Statistical Process Control (SPC) is the use of statistical analysis and techniques to manage a process. Generally, the purpose of SPC is to make processes related to production more efficient, using monitoring numbers to eliminate wasteful actions. While it is inherently geared toward manufacturing processes, SPC can be applied to any operation that relies on a process of actions to reach an output.
“Control”, as it is used in this context, is a loose term that calculates the managing party’s ability to consistently produce a specified outcome from each process. It infers accountability--as in, which people or automated systems are in control of each process--but also effectiveness. The statistical methods used in SPC are to provide empirical data that managers use to foster continual improvement of processes.
New methods of process control are created all the time, but these are a few of the most popular.
Control charts are diagrams that measure whether the individual processes in a given system are under control; specifically, how much they vary from a perceived norm or intended mark. A control chart consists of a graph representing optimal or normal output for a process, which represents ‘control’, or the constant in the scientific method. Other measurables, which are sometimes overlaid to show variation with the control graph, will express the highs and lows of actual output during different segments of a process. The variation of the output might deviate within expected parameters and cause no concern, or it might vary widely enough to call for an examination of the process. It is up to the managing parties to decide which variations are excessive and which are stable.
A check sheet is a detailed listing for collecting process data, generally a table of events or complications measured with figurative check marks. Measurements in this case can refer to any number of definitions, so long as instances can be recorded with ‘check marks’ in a straightforward manner. For example, a truck driving company might use a check sheet to quantify the obstacles of a problematic route. The sheet might be a list of any incident that slows down the drivers route such as high-traffic streets or road construction, where the goal is to use the check sheet to see if any changes in process can expedite the trip. The company might decide to do away with the route altogether if the process variation isn’t manageable.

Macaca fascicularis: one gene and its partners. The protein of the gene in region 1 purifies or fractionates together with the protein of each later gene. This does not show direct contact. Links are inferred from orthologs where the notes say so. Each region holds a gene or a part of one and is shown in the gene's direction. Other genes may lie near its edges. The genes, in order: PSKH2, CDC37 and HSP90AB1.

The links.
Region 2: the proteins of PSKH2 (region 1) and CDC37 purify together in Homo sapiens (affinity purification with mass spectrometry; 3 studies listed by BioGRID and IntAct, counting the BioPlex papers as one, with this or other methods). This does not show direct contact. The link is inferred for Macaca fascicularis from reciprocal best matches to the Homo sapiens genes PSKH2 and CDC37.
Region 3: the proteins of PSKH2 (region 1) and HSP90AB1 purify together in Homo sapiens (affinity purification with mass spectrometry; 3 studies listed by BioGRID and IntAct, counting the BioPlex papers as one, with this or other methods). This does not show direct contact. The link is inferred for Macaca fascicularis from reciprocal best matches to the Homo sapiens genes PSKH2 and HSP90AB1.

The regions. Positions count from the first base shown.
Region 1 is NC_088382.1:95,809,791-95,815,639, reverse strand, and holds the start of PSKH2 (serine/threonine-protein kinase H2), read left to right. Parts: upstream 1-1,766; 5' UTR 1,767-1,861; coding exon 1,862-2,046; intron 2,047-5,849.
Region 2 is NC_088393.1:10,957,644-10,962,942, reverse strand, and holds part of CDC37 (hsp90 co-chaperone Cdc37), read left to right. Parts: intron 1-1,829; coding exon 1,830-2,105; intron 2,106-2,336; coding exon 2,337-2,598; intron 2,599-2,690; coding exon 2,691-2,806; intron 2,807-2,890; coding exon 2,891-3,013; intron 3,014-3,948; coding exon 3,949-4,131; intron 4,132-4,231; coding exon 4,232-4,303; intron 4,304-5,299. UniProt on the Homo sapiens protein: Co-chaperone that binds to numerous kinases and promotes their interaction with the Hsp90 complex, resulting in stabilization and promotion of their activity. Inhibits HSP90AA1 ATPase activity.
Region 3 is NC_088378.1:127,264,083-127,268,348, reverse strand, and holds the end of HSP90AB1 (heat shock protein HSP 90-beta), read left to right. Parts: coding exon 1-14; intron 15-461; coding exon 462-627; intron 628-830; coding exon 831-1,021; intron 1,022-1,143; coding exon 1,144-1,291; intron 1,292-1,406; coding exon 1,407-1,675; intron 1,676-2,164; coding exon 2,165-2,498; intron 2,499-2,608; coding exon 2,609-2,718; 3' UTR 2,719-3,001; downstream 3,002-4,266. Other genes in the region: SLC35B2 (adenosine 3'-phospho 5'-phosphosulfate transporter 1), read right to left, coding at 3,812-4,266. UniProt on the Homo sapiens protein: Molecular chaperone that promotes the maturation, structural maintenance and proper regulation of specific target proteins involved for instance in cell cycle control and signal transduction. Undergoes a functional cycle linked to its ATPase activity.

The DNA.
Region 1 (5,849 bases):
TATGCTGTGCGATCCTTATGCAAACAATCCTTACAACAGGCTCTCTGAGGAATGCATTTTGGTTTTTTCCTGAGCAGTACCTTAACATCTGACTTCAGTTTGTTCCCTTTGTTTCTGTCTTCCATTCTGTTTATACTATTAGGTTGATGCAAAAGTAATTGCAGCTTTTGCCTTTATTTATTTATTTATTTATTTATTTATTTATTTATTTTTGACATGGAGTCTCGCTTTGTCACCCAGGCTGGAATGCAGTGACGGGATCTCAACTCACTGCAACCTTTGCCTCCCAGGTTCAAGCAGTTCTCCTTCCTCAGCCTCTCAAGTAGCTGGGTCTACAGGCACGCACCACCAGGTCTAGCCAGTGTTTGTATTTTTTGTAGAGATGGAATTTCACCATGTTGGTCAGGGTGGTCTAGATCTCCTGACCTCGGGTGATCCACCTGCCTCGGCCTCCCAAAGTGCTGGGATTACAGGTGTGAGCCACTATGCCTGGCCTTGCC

Many other tools are employed to instill SPC, and each involve some form of statistical math for tracking variation, as well as a way to measure which parts of the process are affecting which. In a control chart and some others like it, process stability metrics are used to inform decisions about which processes require immediate attention, if any. The criteria for “stability” is as flexible as the criteria that establishes “control”. Stability might mean that a process is producing within expected highs and lows; or the expectation might be higher, at which point it might still be considered “out of control”.
SPC is often associated with System Quality Control(SQC), but they are not synonymous. SQC measures the quality of outputs, whereas SPC measures the effectiveness by which these outputs are achieved. Of course, measuring outputs informs the effectiveness of processes, and efficiency cannot be implemented at the cost of quality, so the two methods often work together.
The main benefit of using SPC, compared to other methods like SQC, is that it is preemptive. SPC is geared toward meeting challenges as they occur instead of correcting outcomes after they’ve happened, which translates into business as minimized risk compared to a reactive method.
Beyond improving their quality, SPC also eliminates the waste in processes, eliminating redundancy and making each of them more efficient. Quality improvements ensure that businesses are putting out the best products or services; waste removal increases the speed of these processes. Supplying a better product more efficiently is the best way to edge out competition, particularly in manufacturing.